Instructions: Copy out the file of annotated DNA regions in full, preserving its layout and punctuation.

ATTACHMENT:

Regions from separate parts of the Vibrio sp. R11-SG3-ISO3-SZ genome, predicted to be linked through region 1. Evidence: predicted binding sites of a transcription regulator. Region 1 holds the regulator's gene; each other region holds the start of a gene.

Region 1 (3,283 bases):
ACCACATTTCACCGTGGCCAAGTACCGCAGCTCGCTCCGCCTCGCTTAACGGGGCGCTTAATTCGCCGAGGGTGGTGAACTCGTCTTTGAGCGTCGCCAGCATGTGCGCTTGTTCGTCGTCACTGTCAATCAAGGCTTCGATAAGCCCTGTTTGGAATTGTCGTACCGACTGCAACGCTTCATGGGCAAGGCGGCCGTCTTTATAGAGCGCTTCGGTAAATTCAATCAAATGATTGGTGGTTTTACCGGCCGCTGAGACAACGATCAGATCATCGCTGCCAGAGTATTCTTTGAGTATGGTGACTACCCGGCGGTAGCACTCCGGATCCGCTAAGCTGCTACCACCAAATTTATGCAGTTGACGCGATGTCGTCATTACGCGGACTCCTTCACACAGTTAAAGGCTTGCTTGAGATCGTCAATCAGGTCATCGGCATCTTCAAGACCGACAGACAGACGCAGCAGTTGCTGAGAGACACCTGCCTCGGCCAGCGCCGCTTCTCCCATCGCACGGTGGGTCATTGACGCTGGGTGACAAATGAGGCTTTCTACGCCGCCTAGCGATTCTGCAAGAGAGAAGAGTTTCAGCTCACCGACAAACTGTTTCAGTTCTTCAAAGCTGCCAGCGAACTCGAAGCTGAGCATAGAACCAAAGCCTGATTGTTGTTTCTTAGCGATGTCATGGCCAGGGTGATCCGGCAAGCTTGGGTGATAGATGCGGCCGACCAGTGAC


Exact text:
Regions from separate parts of the Vibrio sp. R11-SG3-ISO3-SZ genome, predicted to be linked through region 1. Evidence: predicted binding sites of a transcription regulator. Region 1 holds the regulator's gene; each other region holds the start of a gene.

Region 1 (3,283 bases):
ACCACATTTCACCGTGGCCAAGTACCGCAGCTCGCTCCGCCTCGCTTAACGGGGCGCTTAATTCGCCGAGGGTGGTGAACTCGTCTTTGAGCGTCGCCAGCATGTGCGCTTGTTCGTCGTCACTGTCAATCAAGGCTTCGATAAGCCCTGTTTGGAATTGTCGTACCGACTGCAACGCTTCATGGGCAAGGCGGCCGTCTTTATAGAGCGCTTCGGTAAATTCAATCAAATGATTGGTGGTTTTACCGGCCGCTGAGACAACGATCAGATCATCGCTGCCAGAGTATTCTTTGAGTATGGTGACTACCCGGCGGTAGCACTCCGGATCCGCTAAGCTGCTACCACCAAATTTATGCAGTTGACGCGATGTCGTCATTACGCGGACTCCTTCACACAGTTAAAGGCTTGCTTGAGATCGTCAATCAGGTCATCGGCATCTTCAAGACCGACAGACAGACGCAGCAGTTGCTGAGAGACACCTGCCTCGGCCAGCGCCGCTTCTCCCATCGCACGGTGGGTCATTGACGCTGGGTGACAAATGAGGCTTTCTACGCCGCCTAGCGATTCTGCAAGAGAGAAGAGTTTCAGCTCACCGACAAACTGTTTCAGTTCTTCAAAGCTGCCAGCGAACTCGAAGCTGAGCATAGAACCAAAGCCTGATTGTTGTTTCTTAGCGATGTCATGGCCAGGGTGATCCGGCAAGCTTGGGTGATAGATGCGGCCGACCAGTGAC